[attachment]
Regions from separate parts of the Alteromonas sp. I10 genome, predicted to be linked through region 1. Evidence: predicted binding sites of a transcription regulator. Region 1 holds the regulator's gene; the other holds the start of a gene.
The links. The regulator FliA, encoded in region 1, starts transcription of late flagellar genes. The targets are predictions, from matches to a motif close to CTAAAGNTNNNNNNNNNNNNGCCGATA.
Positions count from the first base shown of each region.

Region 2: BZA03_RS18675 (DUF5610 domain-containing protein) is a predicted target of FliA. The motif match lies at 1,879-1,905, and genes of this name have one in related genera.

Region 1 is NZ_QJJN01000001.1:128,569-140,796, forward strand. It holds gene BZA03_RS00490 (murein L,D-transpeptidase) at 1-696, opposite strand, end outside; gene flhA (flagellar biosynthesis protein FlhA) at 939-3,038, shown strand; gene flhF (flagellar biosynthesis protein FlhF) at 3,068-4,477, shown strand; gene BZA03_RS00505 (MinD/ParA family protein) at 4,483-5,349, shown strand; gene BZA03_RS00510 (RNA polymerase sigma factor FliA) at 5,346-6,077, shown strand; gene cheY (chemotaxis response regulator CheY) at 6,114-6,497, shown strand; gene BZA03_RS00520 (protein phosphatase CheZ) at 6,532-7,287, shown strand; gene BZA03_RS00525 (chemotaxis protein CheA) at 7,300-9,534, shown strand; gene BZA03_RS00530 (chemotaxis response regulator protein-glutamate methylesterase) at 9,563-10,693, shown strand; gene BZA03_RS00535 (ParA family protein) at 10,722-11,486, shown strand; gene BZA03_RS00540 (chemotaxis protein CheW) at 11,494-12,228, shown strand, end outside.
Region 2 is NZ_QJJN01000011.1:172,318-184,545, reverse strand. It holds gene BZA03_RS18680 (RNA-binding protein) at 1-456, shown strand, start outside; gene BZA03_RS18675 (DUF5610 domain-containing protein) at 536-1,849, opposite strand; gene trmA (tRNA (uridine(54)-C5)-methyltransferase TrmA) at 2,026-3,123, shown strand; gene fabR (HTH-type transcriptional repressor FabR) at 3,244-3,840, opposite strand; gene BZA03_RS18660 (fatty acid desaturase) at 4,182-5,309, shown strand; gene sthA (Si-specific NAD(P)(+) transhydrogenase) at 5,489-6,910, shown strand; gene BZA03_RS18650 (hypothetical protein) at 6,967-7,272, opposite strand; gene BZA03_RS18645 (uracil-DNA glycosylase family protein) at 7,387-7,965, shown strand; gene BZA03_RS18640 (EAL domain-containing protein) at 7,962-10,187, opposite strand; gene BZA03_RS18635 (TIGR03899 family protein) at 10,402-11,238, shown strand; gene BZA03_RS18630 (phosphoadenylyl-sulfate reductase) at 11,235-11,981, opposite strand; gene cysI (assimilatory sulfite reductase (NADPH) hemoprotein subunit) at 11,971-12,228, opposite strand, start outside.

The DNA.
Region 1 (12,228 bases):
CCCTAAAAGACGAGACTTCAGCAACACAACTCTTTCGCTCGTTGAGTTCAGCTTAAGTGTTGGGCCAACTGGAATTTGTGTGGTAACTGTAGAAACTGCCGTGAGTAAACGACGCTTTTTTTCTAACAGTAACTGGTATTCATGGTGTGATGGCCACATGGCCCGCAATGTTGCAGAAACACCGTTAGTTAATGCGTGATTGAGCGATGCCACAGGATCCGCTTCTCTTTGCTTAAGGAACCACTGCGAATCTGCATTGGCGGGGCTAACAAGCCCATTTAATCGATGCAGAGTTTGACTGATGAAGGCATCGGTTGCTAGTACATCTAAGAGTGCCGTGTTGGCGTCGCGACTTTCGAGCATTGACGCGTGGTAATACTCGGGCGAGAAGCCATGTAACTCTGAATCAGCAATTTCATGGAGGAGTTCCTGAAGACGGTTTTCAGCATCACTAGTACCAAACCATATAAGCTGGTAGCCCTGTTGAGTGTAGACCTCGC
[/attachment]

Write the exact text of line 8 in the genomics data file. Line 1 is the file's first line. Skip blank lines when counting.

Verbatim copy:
Region 1 (12,228 bases):